Nymph flies make up over two thirds of a trout’s diet. You need to include them in your box of fly fishing flies if you want to be ready for a day of fishing. If you have looked at the supply available at your local fly shop or sports center you may have become very confused; there are hundreds of options.
Hopefully we can clear up some of the confusion.
In Greek mythology a nymph is…oh never mind, let’s not go there.
In fly fishing, a nymph imitates the immature stages of insects that spend part of their life underwater. They are either insects that are swept away in the current or are hatching and emerging to the surface.
Nymphs also include drowned insects and small crustaceans like shrimp. It is a term used for subsurface (mostly dead drifted) flies.
They are sometimes retrieved at a slow speed near the surface to imitate an emerging fly. Learn the techniques of nymph fishing
Each double sided box holds flies that represent different stages of a insects life cycle for either Mayflies, Caddis flies or Stoneflies and includes a laminated card listing the flies and their hook size so you can restock the box.
Most of these nymphs represent more than one aquatic insect. As your collection grows you may need a dedicated fly box just for your nymphs.
Here is a list of some of the nymph flies you should consider for your fly box.
The Bead Headed Prince Nymph is used in both lakes and rivers. (Without the bead head it is called a Prince Nymph.) Like many flies it does not resemble any particular bug.
It does however resemble many different bugs in general.
Fish this nymph below an indicator in rivers or with a slow retrieve in lakes.
The Gold Ribbed Hares Ear (sometimes just called a Hares Ear) comes in tan, dark brown or dark olive.
The pattern is very useful because it suggests many different species.
It also comes with or without a bead head. It can be fished in rivers or lakes.
The Pheasant Tail Nymph resembles March browns, blue-winged olives, pale morning duns and a host of others. There are hundreds of small and brown mayfly species in North America; this makes this nymph one of the most common nymphs found in a fly fisher's box.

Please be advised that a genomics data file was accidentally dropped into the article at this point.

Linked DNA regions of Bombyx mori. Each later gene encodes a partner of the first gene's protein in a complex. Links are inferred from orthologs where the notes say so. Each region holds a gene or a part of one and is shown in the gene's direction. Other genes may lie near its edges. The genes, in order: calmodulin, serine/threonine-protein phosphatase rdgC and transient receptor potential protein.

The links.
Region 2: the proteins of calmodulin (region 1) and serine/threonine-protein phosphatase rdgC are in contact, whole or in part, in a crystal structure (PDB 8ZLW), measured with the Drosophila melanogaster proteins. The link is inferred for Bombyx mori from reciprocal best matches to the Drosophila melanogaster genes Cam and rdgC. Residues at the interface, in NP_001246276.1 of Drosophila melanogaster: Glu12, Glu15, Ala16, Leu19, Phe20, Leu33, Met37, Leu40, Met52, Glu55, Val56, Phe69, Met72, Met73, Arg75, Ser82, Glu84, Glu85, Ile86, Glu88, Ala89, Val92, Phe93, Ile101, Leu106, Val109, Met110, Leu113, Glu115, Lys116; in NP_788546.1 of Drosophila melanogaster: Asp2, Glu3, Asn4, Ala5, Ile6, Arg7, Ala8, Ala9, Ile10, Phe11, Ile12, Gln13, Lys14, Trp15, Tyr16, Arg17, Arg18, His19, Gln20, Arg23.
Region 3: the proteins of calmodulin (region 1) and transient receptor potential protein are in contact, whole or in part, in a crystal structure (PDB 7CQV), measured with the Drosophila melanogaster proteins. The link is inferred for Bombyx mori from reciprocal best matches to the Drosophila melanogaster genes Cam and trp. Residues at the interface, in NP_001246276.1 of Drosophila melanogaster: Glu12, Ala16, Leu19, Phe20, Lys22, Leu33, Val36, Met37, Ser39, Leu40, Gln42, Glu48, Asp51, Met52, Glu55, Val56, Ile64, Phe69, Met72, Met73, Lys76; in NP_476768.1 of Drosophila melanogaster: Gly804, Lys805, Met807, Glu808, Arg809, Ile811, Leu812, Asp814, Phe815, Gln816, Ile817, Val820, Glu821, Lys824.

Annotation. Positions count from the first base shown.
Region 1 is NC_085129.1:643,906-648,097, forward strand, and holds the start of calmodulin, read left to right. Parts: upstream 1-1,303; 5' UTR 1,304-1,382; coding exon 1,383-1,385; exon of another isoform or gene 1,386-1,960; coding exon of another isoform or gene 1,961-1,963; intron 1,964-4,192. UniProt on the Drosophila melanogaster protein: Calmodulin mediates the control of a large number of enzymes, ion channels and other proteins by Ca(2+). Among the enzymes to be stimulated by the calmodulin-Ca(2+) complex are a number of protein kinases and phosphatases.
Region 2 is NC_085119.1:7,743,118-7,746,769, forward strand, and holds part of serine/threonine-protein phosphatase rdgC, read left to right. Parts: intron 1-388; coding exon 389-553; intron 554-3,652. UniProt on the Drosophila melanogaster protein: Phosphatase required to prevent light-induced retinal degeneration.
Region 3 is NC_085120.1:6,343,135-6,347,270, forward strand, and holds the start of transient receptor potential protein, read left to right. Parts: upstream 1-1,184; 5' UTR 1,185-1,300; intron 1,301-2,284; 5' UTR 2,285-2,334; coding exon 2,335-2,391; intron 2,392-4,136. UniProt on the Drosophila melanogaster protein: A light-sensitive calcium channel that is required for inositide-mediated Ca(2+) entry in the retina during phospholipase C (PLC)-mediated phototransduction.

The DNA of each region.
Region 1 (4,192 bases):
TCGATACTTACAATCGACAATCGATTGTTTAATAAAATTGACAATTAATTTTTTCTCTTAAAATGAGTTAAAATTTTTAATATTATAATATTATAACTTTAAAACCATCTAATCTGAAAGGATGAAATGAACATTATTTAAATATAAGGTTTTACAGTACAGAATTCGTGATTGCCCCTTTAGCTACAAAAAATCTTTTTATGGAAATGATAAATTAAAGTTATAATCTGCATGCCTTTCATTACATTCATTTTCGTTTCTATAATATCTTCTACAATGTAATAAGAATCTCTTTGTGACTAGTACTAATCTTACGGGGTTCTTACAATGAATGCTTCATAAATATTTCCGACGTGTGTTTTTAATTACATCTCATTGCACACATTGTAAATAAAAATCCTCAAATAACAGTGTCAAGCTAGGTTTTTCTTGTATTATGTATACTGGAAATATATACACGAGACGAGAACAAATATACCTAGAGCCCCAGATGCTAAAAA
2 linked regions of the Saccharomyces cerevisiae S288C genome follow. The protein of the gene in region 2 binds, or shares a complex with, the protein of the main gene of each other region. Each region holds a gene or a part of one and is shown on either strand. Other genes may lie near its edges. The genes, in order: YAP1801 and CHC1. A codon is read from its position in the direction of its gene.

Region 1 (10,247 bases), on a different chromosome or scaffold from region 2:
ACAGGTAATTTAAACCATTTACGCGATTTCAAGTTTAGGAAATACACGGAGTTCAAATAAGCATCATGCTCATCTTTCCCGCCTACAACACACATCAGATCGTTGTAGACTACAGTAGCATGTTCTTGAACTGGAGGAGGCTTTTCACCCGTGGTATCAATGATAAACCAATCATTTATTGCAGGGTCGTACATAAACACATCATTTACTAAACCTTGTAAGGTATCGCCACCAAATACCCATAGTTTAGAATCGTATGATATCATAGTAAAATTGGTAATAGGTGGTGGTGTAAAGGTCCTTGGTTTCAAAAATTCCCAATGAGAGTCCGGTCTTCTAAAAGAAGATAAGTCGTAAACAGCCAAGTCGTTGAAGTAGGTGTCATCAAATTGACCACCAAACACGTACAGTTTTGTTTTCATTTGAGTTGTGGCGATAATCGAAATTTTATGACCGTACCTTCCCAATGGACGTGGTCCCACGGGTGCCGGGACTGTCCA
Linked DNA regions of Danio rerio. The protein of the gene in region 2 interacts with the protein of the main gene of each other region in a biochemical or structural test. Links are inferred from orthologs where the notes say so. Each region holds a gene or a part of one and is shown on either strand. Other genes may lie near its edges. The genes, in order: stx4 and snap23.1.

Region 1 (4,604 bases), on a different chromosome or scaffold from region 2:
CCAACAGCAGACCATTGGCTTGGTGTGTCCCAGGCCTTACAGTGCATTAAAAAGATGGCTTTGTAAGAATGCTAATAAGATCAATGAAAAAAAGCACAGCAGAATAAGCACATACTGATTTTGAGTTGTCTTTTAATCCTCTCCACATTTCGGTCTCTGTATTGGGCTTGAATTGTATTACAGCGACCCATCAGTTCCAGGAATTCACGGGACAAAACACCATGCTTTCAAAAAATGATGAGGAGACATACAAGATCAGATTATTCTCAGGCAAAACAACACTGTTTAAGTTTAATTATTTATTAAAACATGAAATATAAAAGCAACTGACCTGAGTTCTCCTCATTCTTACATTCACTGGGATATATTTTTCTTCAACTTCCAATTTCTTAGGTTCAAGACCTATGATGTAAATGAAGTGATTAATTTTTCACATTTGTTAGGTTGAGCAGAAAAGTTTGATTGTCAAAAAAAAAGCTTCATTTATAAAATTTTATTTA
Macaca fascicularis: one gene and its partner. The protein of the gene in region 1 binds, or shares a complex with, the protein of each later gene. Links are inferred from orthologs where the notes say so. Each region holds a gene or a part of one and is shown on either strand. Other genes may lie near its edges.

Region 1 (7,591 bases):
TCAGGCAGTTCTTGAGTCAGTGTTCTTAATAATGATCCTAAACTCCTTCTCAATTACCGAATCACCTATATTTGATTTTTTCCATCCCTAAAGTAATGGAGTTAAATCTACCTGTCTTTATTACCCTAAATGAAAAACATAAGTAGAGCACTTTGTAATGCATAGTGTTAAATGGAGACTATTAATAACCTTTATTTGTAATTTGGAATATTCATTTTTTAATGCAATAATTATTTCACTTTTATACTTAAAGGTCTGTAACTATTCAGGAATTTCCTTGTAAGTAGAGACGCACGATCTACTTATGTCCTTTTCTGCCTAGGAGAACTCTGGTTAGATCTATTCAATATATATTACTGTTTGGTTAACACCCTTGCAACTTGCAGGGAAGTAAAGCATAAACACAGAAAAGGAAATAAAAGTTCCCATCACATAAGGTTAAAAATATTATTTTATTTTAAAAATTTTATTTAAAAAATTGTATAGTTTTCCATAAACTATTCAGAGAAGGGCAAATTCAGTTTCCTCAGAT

It is most commonly fished along the bottom but can be fished on the surface as well. When some flash is added to the nymph it can be really effective in lakes (called the Flashback Pheasant Tail).
The Stonefly Nymph is a large fly that can sometimes be irresistible to a trout. Because they have fixed gills they can get oxygen only from moving water.
As they move to shore to hatch the current sometimes carries them away. These big stonefly nymphs can create quite a feeding frenzy during the two weeks before a hatch and the first week of the hatch. A must-have nymph for any river fly fisher.
The Zug Bug Nymph represents a cased or living caddis. Because it also suggests many other insects it is a good nymph to have in your box.
The peacock herl and silver tinsel make it a nice attractor pattern.
Like many nymphs it is dead drifted near the bottom of the river with a tight line presentation or beneath an indicator.
The Woolly Bugger is a must-have for lakes.
Keep a variety of sizes and colors in your box. Good colors to have are olive green, black, maroon, purple and white.
They can suggest baitfish, leeches or dragonfly nymphs. These can be used in rivers as well.
Nymph flies do not need to match the color and size of the streamside bugs exactly. A fly box with the preceding nymphs will give you a very good chance of getting close. Whatever you do, slow down and observe the aquatic life that surrounds you. Learn the techniques of fly fishing nymphs.